Business Overview

Great barbershop with up to 6 stations for sale in Metro Atlanta. The men’s grooming and barbering is experiencing a cultural resurgence and is expected to continue growing. Barbering is actually one of the fastest growing profession in the United States. While so many businesses are being disrupted by e-commerce, barbering enjoys immunity from this disruptive force.

This business offers the opportunity to not only put your barbering skills to work, bring your client list, it also has a great build out.

This business is located in a newer live, work, play master plan community!

Email us today to sign an NDA and lean more.


  • Asking Price: $59,000
  • Cash Flow: $96,739
  • Gross Revenue: $293,481
  • FF&E: $35,000
  • Inventory: $200
  • Inventory Included: Yes
  • Established: N/A

Detailed Information

  • Property Owned or Leased:N/A
  • Property Included:N/A
  • Building Square Footage:N/A
  • Lot Size:N/A
  • Total Number of Employees:5
  • Furniture, Fixtures and Equipment:N/A
Is Support & Training Included:

1 week

Purpose For Selling:

other interest

Additional Info

The transaction shall include inventory valued at $200, which is included in the requested price.

The business has 5 employees and is located in a building with estimated square footage of N/A sq ft.
The building is leased by the business for $3,500 per Month

Why is the Current Owner Selling The Business?

There are all types of reasons why individuals choose to sell operating businesses. However, the real reason vs the one they tell you may be 2 entirely different things. For instance, they might state "I have too many other commitments" or "I am retiring". For numerous sellers, these reasons are valid. But also, for some, these might simply be reasons to try to conceal the reality of altering demographics, increased competitors, recent decrease in revenues, or a range of various other factors. This is why it is really essential that you not rely absolutely on a seller's word, however rather, use the seller's solution along with your total due diligence. This will repaint an extra practical picture of the business's current scenario.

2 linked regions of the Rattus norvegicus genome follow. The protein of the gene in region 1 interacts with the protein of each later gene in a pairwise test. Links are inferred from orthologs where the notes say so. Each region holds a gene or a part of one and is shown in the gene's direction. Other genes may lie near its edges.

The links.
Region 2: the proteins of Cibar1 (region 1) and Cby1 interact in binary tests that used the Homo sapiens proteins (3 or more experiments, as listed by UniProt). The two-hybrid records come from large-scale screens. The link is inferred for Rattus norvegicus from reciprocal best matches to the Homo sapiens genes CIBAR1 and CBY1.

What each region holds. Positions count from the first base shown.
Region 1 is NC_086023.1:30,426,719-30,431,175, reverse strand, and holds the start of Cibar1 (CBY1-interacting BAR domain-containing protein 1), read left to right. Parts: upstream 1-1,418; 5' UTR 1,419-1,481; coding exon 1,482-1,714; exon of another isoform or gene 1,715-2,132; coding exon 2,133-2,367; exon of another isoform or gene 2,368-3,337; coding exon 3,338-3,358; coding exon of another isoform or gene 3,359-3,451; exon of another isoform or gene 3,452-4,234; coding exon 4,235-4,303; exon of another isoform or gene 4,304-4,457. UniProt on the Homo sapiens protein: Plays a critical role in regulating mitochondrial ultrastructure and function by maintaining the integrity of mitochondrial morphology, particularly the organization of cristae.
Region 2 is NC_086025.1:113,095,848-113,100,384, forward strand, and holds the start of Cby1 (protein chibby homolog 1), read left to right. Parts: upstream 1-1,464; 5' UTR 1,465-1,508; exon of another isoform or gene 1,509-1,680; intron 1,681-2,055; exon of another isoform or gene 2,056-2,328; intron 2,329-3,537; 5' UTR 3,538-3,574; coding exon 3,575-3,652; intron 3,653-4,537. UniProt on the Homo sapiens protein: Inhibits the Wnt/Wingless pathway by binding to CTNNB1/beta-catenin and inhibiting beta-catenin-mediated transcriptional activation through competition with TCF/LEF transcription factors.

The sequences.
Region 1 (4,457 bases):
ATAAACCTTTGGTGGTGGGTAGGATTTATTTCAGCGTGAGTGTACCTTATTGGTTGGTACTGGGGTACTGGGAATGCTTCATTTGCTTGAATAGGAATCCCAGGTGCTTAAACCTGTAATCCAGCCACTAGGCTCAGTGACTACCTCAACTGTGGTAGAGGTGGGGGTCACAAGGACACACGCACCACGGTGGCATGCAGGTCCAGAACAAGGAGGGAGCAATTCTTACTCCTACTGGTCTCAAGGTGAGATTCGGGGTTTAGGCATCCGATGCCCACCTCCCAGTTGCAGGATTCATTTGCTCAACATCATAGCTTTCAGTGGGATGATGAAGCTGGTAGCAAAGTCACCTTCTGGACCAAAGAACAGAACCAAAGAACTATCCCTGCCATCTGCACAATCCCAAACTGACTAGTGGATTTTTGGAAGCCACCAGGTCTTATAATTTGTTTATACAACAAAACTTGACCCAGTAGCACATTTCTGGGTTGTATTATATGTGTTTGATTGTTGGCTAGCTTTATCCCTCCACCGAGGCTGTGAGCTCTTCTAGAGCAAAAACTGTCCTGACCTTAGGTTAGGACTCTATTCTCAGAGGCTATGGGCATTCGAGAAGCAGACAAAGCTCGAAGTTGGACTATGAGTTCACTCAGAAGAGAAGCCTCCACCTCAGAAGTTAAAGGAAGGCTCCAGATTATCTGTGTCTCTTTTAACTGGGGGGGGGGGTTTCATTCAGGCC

Existing Debts and Future Obligations

If the existing entity is in debt, which many businesses are, then you will need to consider this when valuating/preparing your deal. Lots of operating businesses borrow money so as to cover items like inventory, payroll, accounts payable, etc. Remember that occasionally this can suggest that earnings margins are too tight. Many companies come under a revolving door of taking loans as a way to pay back other loans. In addition to debts, there may additionally be future commitments to take into consideration. There may be an outstanding lease on tools or the structure where the business resides. The business might have existing agreements with suppliers that need to be satisfied or might cause fines if canceled early.

Understanding the Customer Base, Competition and Area Demographics

Exactly how do operating businesses in the area attract brand-new clients? Many times, operating businesses have repeat clients, which create the core of their daily revenues. Certain factors such as brand-new competition growing up around the location, road construction, and employee turn over can influence repeat consumers and adversely impact future incomes. One crucial thing to think about is the placement of the business. Is it in an extremely trafficked shopping mall, or is it concealed from the highway? Undoubtedly, the more people that see the business on a regular basis, the better the possibility to develop a returning client base. A last idea is the general location demographics. Is the business placed in a densely inhabited city, or is it located on the outskirts of town? How might the regional typical home earnings effect future earnings prospects?